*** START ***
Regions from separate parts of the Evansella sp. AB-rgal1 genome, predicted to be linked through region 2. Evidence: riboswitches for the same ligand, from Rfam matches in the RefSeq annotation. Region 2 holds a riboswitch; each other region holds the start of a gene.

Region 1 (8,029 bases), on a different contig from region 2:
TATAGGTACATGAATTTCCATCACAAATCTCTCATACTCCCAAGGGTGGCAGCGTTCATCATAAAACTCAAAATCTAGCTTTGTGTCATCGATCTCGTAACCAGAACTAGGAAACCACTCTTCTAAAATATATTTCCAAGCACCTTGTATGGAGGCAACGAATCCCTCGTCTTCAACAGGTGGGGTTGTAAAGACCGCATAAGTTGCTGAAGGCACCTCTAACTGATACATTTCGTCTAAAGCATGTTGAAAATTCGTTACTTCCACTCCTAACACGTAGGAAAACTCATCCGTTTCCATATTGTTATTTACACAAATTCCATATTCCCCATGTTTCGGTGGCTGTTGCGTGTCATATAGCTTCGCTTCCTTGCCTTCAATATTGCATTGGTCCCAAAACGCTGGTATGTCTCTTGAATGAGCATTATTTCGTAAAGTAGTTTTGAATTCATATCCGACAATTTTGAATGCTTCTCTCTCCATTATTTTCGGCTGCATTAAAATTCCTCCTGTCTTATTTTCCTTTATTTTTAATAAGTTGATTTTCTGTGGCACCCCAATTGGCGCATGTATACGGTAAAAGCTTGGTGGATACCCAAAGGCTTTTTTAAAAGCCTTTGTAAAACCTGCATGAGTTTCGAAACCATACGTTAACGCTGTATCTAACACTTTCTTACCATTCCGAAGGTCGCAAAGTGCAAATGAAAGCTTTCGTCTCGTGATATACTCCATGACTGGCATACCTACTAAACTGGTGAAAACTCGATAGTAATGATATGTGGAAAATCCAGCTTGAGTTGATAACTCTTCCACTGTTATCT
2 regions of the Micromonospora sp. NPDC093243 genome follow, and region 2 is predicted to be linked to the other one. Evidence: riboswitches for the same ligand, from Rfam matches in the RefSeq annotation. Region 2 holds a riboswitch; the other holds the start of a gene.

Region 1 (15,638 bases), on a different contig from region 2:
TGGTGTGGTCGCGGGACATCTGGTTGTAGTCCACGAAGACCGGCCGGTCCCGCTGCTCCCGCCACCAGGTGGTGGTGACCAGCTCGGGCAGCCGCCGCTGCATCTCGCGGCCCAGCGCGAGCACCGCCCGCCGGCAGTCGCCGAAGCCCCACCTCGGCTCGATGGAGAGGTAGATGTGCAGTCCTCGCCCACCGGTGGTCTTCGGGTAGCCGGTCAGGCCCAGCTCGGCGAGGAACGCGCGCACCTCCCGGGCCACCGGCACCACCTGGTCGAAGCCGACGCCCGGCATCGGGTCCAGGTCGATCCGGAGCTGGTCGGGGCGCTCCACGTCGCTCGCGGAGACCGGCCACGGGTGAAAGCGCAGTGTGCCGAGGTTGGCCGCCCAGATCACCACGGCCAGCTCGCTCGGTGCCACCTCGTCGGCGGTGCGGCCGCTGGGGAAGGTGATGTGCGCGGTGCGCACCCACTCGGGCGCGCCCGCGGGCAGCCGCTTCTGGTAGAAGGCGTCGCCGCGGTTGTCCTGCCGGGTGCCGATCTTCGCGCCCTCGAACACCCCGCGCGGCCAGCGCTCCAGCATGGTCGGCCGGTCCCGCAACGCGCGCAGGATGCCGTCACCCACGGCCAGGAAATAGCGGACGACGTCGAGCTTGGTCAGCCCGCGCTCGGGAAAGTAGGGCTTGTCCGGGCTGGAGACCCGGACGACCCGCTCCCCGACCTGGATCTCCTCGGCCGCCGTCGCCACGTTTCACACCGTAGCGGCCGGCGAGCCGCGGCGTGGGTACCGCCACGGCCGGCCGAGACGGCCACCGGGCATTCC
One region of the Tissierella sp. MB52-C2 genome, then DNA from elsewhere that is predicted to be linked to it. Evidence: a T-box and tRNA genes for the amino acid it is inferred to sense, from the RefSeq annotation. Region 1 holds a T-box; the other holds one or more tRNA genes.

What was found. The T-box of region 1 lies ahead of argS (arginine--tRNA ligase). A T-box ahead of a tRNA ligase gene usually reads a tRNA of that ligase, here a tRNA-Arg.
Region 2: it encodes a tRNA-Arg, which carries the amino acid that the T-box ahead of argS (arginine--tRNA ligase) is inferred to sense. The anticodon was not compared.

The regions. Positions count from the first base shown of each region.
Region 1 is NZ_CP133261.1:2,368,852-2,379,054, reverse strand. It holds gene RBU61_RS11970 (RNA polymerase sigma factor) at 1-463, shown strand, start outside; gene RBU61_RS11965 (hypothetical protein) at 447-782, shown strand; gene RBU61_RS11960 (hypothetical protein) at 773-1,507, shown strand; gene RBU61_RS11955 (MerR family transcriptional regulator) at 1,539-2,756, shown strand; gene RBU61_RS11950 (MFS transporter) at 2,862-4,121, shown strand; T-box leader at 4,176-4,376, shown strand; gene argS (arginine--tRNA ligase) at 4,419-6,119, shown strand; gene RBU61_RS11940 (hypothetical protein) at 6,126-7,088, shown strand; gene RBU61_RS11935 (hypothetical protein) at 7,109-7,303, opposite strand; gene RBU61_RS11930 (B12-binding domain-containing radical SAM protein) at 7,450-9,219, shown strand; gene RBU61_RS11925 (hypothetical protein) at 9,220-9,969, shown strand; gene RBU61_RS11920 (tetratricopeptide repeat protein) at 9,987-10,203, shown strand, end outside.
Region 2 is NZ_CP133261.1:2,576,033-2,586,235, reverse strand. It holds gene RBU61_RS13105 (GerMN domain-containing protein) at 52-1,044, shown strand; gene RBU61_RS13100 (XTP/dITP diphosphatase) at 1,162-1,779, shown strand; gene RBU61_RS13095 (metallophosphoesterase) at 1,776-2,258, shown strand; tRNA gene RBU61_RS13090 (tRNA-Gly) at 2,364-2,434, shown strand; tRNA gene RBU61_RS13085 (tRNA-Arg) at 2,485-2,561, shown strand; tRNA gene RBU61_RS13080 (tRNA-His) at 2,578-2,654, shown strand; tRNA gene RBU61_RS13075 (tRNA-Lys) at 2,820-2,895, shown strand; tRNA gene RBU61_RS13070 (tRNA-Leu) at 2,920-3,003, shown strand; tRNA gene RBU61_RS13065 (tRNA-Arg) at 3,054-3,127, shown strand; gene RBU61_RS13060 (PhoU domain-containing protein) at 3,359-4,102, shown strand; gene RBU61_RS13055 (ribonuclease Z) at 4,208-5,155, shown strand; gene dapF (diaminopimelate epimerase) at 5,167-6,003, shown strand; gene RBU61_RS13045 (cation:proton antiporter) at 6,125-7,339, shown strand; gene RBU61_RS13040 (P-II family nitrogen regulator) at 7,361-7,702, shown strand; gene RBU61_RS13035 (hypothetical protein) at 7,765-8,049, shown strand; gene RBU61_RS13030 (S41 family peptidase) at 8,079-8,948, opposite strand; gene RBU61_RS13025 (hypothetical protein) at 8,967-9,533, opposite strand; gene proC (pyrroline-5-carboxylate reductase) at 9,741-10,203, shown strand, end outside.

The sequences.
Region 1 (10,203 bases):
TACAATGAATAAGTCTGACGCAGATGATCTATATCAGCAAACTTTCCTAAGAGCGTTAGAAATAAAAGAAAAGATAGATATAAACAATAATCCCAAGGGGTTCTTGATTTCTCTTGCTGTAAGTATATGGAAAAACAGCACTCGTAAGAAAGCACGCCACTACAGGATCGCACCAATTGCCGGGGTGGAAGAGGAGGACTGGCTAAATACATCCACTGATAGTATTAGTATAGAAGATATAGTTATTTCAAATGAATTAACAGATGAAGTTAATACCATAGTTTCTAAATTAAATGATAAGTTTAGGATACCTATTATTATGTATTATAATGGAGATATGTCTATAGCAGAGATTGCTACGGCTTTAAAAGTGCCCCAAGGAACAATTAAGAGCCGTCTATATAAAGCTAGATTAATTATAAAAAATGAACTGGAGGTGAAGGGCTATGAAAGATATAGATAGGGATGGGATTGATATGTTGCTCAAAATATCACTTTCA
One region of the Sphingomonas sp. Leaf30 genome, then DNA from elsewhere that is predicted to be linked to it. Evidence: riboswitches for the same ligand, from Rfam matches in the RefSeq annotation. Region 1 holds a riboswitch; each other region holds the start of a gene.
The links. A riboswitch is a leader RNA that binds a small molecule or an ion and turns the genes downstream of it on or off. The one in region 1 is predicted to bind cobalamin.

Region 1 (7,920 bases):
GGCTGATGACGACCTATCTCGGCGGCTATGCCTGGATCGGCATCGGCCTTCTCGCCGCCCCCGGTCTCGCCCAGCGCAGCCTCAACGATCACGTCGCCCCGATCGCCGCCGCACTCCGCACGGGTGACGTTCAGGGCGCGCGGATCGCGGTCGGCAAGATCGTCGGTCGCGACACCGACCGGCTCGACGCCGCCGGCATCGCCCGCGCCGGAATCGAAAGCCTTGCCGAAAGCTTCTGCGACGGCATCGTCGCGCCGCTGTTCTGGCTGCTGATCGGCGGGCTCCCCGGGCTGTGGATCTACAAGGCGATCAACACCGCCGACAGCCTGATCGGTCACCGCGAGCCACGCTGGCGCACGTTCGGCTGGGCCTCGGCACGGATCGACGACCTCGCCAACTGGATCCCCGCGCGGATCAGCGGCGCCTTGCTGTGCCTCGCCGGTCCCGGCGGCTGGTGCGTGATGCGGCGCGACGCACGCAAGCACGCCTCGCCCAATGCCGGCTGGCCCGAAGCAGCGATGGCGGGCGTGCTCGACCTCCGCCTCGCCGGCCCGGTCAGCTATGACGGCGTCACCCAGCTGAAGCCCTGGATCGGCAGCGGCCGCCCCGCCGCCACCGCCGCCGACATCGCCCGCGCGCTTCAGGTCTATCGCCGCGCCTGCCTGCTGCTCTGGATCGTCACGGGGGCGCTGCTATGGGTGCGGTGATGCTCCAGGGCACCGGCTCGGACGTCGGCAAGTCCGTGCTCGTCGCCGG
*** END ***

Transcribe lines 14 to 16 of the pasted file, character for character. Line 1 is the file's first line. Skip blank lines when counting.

Region 1 (10,203 bases):
TACAATGAATAAGTCTGACGCAGATGATCTATATCAGCAAACTTTCCTAAGAGCGTTAGAAATAAAAGAAAAGATAGATATAAACAATAATCCCAAGGGGTTCTTGATTTCTCTTGCTGTAAGTATATGGAAAAACAGCACTCGTAAGAAAGCACGCCACTACAGGATCGCACCAATTGCCGGGGTGGAAGAGGAGGACTGGCTAAATACATCCACTGATAGTATTAGTATAGAAGATATAGTTATTTCAAATGAATTAACAGATGAAGTTAATACCATAGTTTCTAAATTAAATGATAAGTTTAGGATACCTATTATTATGTATTATAATGGAGATATGTCTATAGCAGAGATTGCTACGGCTTTAAAAGTGCCCCAAGGAACAATTAAGAGCCGTCTATATAAAGCTAGATTAATTATAAAAAATGAACTGGAGGTGAAGGGCTATGAAAGATATAGATAGGGATGGGATTGATATGTTGCTCAAAATATCACTTTCA
One region of the Sphingomonas sp. Leaf30 genome, then DNA from elsewhere that is predicted to be linked to it. Evidence: riboswitches for the same ligand, from Rfam matches in the RefSeq annotation. Region 1 holds a riboswitch; each other region holds the start of a gene.